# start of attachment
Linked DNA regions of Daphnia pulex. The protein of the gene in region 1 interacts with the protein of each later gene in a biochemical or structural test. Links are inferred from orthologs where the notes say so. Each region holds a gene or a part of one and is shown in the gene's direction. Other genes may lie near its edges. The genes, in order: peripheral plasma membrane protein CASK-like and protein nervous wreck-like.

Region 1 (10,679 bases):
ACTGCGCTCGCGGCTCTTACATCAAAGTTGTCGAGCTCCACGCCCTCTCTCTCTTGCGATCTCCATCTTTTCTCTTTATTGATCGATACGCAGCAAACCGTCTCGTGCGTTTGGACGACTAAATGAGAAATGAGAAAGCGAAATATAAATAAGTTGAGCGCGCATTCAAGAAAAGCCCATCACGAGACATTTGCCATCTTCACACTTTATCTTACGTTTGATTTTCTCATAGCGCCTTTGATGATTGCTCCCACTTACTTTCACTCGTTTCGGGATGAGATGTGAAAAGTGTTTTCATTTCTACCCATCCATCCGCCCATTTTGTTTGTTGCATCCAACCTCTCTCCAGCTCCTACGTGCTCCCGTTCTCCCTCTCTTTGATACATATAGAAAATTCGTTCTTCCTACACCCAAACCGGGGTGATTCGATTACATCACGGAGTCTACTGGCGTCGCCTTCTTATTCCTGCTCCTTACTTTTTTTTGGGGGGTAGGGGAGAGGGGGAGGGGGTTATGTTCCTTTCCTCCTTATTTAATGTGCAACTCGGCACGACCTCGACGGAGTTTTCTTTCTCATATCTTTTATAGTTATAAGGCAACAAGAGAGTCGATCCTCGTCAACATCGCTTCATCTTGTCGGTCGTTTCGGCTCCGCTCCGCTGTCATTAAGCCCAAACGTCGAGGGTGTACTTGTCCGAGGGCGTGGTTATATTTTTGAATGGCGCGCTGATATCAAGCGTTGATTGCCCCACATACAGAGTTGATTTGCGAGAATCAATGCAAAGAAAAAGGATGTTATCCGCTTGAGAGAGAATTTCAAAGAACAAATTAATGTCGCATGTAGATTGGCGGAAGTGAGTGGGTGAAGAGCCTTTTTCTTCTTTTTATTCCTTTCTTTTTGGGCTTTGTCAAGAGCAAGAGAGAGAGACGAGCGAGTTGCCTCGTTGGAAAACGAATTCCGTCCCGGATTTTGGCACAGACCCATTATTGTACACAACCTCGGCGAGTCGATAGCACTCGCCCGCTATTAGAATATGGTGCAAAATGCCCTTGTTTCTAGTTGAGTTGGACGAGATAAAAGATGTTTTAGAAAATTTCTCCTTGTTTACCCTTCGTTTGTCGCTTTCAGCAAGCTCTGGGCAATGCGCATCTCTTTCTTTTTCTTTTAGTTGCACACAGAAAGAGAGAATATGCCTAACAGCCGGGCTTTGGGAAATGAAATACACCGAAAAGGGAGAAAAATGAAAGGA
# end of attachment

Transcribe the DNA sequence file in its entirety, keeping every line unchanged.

Linked DNA regions of Daphnia pulex. The protein of the gene in region 1 interacts with the protein of each later gene in a biochemical or structural test. Links are inferred from orthologs where the notes say so. Each region holds a gene or a part of one and is shown in the gene's direction. Other genes may lie near its edges. The genes, in order: peripheral plasma membrane protein CASK-like and protein nervous wreck-like.

Region 1 (10,679 bases):
ACTGCGCTCGCGGCTCTTACATCAAAGTTGTCGAGCTCCACGCCCTCTCTCTCTTGCGATCTCCATCTTTTCTCTTTATTGATCGATACGCAGCAAACCGTCTCGTGCGTTTGGACGACTAAATGAGAAATGAGAAAGCGAAATATAAATAAGTTGAGCGCGCATTCAAGAAAAGCCCATCACGAGACATTTGCCATCTTCACACTTTATCTTACGTTTGATTTTCTCATAGCGCCTTTGATGATTGCTCCCACTTACTTTCACTCGTTTCGGGATGAGATGTGAAAAGTGTTTTCATTTCTACCCATCCATCCGCCCATTTTGTTTGTTGCATCCAACCTCTCTCCAGCTCCTACGTGCTCCCGTTCTCCCTCTCTTTGATACATATAGAAAATTCGTTCTTCCTACACCCAAACCGGGGTGATTCGATTACATCACGGAGTCTACTGGCGTCGCCTTCTTATTCCTGCTCCTTACTTTTTTTTGGGGGGTAGGGGAGAGGGGGAGGGGGTTATGTTCCTTTCCTCCTTATTTAATGTGCAACTCGGCACGACCTCGACGGAGTTTTCTTTCTCATATCTTTTATAGTTATAAGGCAACAAGAGAGTCGATCCTCGTCAACATCGCTTCATCTTGTCGGTCGTTTCGGCTCCGCTCCGCTGTCATTAAGCCCAAACGTCGAGGGTGTACTTGTCCGAGGGCGTGGTTATATTTTTGAATGGCGCGCTGATATCAAGCGTTGATTGCCCCACATACAGAGTTGATTTGCGAGAATCAATGCAAAGAAAAAGGATGTTATCCGCTTGAGAGAGAATTTCAAAGAACAAATTAATGTCGCATGTAGATTGGCGGAAGTGAGTGGGTGAAGAGCCTTTTTCTTCTTTTTATTCCTTTCTTTTTGGGCTTTGTCAAGAGCAAGAGAGAGAGACGAGCGAGTTGCCTCGTTGGAAAACGAATTCCGTCCCGGATTTTGGCACAGACCCATTATTGTACACAACCTCGGCGAGTCGATAGCACTCGCCCGCTATTAGAATATGGTGCAAAATGCCCTTGTTTCTAGTTGAGTTGGACGAGATAAAAGATGTTTTAGAAAATTTCTCCTTGTTTACCCTTCGTTTGTCGCTTTCAGCAAGCTCTGGGCAATGCGCATCTCTTTCTTTTTCTTTTAGTTGCACACAGAAAGAGAGAATATGCCTAACAGCCGGGCTTTGGGAAATGAAATACACCGAAAAGGGAGAAAAATGAAAGGA